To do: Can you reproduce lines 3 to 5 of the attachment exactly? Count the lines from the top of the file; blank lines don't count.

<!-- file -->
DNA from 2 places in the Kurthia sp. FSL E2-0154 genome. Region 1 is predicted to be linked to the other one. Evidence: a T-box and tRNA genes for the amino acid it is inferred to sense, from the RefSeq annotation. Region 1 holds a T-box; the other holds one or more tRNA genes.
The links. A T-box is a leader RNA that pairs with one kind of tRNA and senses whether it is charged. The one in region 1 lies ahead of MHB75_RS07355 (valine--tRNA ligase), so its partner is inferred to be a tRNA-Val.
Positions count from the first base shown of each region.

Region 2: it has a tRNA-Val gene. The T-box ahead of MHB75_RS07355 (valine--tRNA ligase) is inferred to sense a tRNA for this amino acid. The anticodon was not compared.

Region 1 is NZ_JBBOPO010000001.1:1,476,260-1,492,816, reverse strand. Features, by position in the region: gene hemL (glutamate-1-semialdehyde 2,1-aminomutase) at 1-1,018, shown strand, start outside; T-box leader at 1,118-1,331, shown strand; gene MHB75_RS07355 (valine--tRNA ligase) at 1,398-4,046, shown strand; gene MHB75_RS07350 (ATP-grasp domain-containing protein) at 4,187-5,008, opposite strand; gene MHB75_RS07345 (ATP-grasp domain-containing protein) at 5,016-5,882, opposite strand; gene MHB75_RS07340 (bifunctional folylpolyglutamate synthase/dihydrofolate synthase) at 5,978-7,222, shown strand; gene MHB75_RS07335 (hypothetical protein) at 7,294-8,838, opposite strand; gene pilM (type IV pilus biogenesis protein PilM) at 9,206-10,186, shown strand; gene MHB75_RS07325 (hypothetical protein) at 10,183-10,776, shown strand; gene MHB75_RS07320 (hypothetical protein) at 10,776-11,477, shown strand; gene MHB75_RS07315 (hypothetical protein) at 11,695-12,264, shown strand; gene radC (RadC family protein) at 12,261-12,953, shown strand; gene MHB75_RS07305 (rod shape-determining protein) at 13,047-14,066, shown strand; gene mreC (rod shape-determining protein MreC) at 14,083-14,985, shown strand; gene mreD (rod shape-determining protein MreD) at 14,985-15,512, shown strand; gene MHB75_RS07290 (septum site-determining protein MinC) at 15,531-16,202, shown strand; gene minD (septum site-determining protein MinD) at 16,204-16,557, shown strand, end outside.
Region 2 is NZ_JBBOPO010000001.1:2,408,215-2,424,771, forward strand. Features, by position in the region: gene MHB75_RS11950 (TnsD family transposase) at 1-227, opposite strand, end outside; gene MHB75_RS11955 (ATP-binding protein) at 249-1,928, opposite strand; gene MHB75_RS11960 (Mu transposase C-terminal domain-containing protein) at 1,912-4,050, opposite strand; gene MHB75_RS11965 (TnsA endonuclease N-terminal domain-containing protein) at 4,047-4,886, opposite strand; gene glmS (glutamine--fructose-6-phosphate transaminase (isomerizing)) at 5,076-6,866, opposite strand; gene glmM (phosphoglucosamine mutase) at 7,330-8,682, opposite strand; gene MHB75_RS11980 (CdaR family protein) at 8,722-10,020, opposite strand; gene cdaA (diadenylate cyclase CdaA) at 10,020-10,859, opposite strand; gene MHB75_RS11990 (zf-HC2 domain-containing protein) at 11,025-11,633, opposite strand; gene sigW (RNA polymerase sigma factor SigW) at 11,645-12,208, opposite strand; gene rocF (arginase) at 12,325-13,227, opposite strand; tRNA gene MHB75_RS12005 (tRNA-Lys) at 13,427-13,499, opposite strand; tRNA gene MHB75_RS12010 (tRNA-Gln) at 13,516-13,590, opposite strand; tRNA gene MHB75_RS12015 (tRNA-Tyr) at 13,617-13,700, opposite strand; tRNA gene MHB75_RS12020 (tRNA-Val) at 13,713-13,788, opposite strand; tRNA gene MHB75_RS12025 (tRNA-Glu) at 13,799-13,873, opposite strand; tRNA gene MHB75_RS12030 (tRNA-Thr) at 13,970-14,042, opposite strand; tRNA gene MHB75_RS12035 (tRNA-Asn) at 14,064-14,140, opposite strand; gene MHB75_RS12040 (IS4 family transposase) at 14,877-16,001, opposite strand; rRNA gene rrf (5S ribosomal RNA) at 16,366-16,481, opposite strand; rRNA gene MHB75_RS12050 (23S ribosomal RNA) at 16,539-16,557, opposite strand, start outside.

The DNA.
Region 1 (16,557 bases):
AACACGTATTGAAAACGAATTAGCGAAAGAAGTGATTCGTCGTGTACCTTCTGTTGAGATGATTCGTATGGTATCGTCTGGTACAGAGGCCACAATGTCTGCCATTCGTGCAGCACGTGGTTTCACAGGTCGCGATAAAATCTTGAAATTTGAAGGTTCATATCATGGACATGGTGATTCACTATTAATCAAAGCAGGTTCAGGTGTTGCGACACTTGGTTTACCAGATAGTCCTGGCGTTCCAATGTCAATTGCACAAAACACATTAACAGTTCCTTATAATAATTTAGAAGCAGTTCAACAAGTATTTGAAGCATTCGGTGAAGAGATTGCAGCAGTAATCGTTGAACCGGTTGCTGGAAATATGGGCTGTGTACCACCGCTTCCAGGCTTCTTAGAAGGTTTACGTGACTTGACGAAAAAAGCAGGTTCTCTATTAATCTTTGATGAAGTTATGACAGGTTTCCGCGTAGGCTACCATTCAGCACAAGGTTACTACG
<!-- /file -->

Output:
Positions count from the first base shown of each region.

Region 2: it has a tRNA-Val gene. The T-box ahead of MHB75_RS07355 (valine--tRNA ligase) is inferred to sense a tRNA for this amino acid. The anticodon was not compared.

Region 1 is NZ_JBBOPO010000001.1:1,476,260-1,492,816, reverse strand. Features, by position in the region: gene hemL (glutamate-1-semialdehyde 2,1-aminomutase) at 1-1,018, shown strand, start outside; T-box leader at 1,118-1,331, shown strand; gene MHB75_RS07355 (valine--tRNA ligase) at 1,398-4,046, shown strand; gene MHB75_RS07350 (ATP-grasp domain-containing protein) at 4,187-5,008, opposite strand; gene MHB75_RS07345 (ATP-grasp domain-containing protein) at 5,016-5,882, opposite strand; gene MHB75_RS07340 (bifunctional folylpolyglutamate synthase/dihydrofolate synthase) at 5,978-7,222, shown strand; gene MHB75_RS07335 (hypothetical protein) at 7,294-8,838, opposite strand; gene pilM (type IV pilus biogenesis protein PilM) at 9,206-10,186, shown strand; gene MHB75_RS07325 (hypothetical protein) at 10,183-10,776, shown strand; gene MHB75_RS07320 (hypothetical protein) at 10,776-11,477, shown strand; gene MHB75_RS07315 (hypothetical protein) at 11,695-12,264, shown strand; gene radC (RadC family protein) at 12,261-12,953, shown strand; gene MHB75_RS07305 (rod shape-determining protein) at 13,047-14,066, shown strand; gene mreC (rod shape-determining protein MreC) at 14,083-14,985, shown strand; gene mreD (rod shape-determining protein MreD) at 14,985-15,512, shown strand; gene MHB75_RS07290 (septum site-determining protein MinC) at 15,531-16,202, shown strand; gene minD (septum site-determining protein MinD) at 16,204-16,557, shown strand, end outside.